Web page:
But it’s not all bad. Gary Sinise is pretty great in this movie, and it’s exciting enough to watch at times. Most interestingly, though, is that it’s not super inaccurate when it comes to the short story. In a lot of ways, it’s pretty much the same story. Certainly, in comparison with other Philip K. Dick adaptions, Imposter, in terms of faithfulness, can elicit a somber “close enough.”
Based on the short story “The Minority Report”
Movie Grade: A
Faithfulness to Source Material: C
One of Spielberg’s more robust movies, everything about Minority Report moves, is exciting and relies on its science fictional aspects to push the story forward. It also has pretty much nothing in common with the short story. John Anderton in the film is an in-shape Tom Cruise with six pack abs. But in the story, he’s overweight and a little older. As in Do Androids Dream of Electric Sheep? the main character in Dick’s original version is married, but single/divorced in the movie.
The list goes on and on. Anderton of the film shuts down PreCrime; in the story, he prevents his closure. The origins of the Precogs are different (and much harsher in the story!) and the nature of the conspiracy around Anderton has totally different motivations. Unlike Do Androids Dream of Electric of Electric Sheep? vs. Blade Runner, however, the spirit of this movie feels like it’s in the same family as the short story.
Based on the short story “Paycheck”
Movie Grade: D-
Faithfulness to Source Material: D-
Elegance is the main strength of this famous Dick story. After doing a job, which requires his memory to be wiped after the job’s completion, a man named Jennings finds himself on the run from the secret police. His promised paycheck isn’t there; he finds that he supposedly chose a bag of random stuff in payment, instead. The bag of random stuff of course proves to be really handy, and Jennings later realizes that there is a time-traveling version of himself helping him out. In contrast, the film is overly complicated, relies to heavily on action, and is just plain awful. It’s a bad movie based on an awesome story and you shouldn’t waste any amount of your paycheck on it. (I’m sure this joke was made a lot in 2003 when the movie came out.) Notably, John Woo has not made an American film since this movie released.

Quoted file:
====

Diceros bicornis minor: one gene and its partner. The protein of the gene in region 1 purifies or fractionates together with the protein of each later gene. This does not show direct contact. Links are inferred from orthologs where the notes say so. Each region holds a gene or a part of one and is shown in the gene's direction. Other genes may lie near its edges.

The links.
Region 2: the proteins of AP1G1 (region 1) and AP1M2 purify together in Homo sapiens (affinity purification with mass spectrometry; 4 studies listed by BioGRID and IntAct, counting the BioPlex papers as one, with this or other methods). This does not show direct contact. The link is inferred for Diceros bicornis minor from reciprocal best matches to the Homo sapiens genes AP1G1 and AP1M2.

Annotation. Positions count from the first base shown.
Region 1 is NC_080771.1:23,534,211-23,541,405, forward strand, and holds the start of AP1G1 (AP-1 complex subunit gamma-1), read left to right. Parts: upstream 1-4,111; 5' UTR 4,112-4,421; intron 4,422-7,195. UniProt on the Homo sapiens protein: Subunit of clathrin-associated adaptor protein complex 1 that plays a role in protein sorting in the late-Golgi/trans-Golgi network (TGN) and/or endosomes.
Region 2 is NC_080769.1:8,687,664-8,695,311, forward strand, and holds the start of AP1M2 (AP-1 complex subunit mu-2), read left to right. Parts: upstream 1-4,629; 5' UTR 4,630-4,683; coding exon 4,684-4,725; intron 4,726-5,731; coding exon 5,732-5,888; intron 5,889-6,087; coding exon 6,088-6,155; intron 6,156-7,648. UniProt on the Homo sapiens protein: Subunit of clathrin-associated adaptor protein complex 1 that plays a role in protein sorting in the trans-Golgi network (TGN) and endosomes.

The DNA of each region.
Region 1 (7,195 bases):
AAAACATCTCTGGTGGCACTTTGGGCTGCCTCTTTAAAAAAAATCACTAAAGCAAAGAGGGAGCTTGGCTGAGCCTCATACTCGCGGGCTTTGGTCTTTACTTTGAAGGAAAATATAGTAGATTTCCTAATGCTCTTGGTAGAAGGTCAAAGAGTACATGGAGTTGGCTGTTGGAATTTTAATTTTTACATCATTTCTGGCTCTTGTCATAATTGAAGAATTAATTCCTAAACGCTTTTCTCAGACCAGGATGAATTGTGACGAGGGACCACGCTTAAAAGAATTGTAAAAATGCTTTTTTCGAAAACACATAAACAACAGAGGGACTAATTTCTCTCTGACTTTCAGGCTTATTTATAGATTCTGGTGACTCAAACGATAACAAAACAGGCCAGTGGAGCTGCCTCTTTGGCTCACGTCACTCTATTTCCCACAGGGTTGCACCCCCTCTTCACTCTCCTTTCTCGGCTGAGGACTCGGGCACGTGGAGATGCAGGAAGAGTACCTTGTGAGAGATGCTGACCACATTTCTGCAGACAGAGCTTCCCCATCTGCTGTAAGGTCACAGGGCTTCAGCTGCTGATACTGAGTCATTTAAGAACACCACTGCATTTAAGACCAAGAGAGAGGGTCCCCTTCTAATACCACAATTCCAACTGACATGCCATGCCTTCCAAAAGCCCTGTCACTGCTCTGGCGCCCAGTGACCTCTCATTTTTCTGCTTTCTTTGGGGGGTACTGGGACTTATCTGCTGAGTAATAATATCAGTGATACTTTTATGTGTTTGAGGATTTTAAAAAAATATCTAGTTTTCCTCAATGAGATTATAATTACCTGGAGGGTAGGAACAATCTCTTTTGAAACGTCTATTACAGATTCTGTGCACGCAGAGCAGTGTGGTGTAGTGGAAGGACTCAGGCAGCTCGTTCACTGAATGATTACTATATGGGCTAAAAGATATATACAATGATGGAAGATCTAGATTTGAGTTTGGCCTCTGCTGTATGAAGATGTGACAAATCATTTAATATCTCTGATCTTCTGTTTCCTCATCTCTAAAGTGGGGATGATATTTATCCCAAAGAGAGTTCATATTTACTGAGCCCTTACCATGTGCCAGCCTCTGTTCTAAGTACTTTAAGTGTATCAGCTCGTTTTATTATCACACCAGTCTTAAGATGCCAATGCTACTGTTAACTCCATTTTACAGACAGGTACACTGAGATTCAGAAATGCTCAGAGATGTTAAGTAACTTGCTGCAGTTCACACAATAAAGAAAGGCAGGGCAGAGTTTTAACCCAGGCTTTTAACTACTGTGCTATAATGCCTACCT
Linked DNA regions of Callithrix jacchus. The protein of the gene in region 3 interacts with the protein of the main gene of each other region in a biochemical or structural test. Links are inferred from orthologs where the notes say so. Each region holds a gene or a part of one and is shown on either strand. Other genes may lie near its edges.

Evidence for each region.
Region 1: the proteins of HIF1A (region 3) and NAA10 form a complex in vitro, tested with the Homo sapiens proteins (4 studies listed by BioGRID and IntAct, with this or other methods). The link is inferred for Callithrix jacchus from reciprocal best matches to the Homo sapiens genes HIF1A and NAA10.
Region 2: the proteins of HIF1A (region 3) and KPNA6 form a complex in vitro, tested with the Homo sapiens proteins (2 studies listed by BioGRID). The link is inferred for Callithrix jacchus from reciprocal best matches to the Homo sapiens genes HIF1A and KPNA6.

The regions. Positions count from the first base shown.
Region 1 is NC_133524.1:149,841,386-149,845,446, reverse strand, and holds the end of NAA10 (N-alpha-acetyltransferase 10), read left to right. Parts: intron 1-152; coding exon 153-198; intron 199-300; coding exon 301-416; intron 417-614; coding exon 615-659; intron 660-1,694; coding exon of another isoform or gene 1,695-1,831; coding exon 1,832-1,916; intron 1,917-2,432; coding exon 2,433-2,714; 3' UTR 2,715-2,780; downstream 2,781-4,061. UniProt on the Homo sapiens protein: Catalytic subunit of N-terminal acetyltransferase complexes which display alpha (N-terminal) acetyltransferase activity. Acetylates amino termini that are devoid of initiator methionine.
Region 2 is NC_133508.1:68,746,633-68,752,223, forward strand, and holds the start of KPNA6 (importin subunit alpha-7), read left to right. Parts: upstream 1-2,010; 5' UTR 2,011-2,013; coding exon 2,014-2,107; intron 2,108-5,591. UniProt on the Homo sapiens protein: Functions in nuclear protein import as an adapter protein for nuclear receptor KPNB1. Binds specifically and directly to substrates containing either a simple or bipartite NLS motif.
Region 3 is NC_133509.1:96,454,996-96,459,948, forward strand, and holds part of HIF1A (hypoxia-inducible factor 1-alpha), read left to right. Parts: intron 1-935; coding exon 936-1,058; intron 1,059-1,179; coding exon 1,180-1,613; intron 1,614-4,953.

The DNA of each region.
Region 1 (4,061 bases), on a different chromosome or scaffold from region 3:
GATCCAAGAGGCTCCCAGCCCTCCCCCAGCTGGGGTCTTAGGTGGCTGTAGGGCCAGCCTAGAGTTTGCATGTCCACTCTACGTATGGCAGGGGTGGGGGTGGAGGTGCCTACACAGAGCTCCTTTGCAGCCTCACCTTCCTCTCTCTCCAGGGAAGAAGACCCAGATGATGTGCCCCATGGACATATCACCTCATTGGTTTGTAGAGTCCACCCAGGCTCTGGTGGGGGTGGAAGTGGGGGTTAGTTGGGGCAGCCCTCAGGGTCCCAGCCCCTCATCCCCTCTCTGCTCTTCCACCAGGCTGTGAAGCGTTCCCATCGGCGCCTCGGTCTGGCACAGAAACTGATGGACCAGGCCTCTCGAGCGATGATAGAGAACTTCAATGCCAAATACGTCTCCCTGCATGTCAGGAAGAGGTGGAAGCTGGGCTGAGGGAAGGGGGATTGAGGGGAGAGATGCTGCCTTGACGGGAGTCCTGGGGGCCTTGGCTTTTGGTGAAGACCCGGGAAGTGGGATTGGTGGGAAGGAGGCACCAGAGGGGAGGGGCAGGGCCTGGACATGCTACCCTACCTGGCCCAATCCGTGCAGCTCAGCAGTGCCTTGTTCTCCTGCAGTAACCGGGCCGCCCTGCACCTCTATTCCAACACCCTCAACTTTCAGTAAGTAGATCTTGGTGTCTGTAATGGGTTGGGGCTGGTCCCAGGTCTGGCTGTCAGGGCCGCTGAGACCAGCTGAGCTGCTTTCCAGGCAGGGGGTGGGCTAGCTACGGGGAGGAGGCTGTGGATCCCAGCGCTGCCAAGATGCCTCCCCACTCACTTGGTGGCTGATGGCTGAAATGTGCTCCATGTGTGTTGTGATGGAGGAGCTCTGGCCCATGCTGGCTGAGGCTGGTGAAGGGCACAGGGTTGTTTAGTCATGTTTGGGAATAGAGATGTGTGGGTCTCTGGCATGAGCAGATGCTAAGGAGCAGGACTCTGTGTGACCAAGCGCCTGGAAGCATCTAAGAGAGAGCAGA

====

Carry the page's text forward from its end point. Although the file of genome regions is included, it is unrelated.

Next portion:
A Scanner Darkly
Based on the novel A Scanner Darkly
Movie Grade: A-
Faithfulness to Source Material: B+
Despite what you may have heard, I find the Richard Linklater film to be a fantastic interpretation of this particular Dick novel. The rotoscoping-animated style of this film seems like it would also be perfectly suited to the surreal musings of Dick’s non-fiction (particulary his Exegesis, should there be a future adaptation). In this case, both the film and novel are science fiction stories about real drug addiction. I find both to be highly compelling, and the competence of the performances and the style of the movie make up for changes made from the source material. This is the “arty” Philip K. Dick movie and it’s totally watchable and fantastic. Also, Robert Downey, Jr., Woody Harrelson and Winona Ryder are all at their best in this moive. Possibly the best adaptation of Dick’s work, if not the best overall movie.
Based on the novelette “The Golden Man”
Movie Grade: D
Faithfulness to Source Material: F
I tend toward an unabashed, knee-jerk defense of bad movies with Nicolas Cage in the leading role, but this one can’t possibly be defended. A classic early Philip K. Dick story is completely gutted by a terrible mish-mash of a movie that was apparently made worse in rewrite hell. The story deals with a mutant named Cris who can see the future. He’s got golden skin, hence “The Golden Man.” In the movie he’s just Nicolas Cage, which I guess is our current society’s equivalent of a mutant. Talking about the “plot” of Next is hardly worth anyone’s time, but the biggest problems lie with Cris actually helping the government and fighting terrorism. While there’s nothing wrong with helping the government to fight terrorists, it’s not something Philip K. Dick was writing about and to have his name on this one in particular is pretty awful.
The Adjustment Bureau
Based on the short story “The Adjustment Team”
Movie Grade: B+
Faithfulness to Source Material: B-
Though time may end up being unkind to this movie, I have a soft spot for it. The production design tends toward a future-noir sensibility, which makes an audience member, perhaps unwittingly, think of Philip K. Dick. If Jonathan Lethem’s Gun, With Occasion Music were ever adapted into a movie, I see it looking something like this. The actors are all decent and plot (though wildly different from the story) moves along smoothly enough. Unlike a lot of other Dick film adaptions, the protagonists aren’t divorced loners, and instead the story revolves around love. Well, it’s all about love and fighting The Man. Philip K. Dick was all about fighting The Man, but didn’t tend to be overtly romantic. I don’t think this one misrepresents him by having a relationship so central to the plot. Plus the notion of this secret society controlling everything behind the scenes is classic conspiracy theory porn. Best of all, it makes you want to go read the short story.
An earlier version of this article was originally published in August 2012.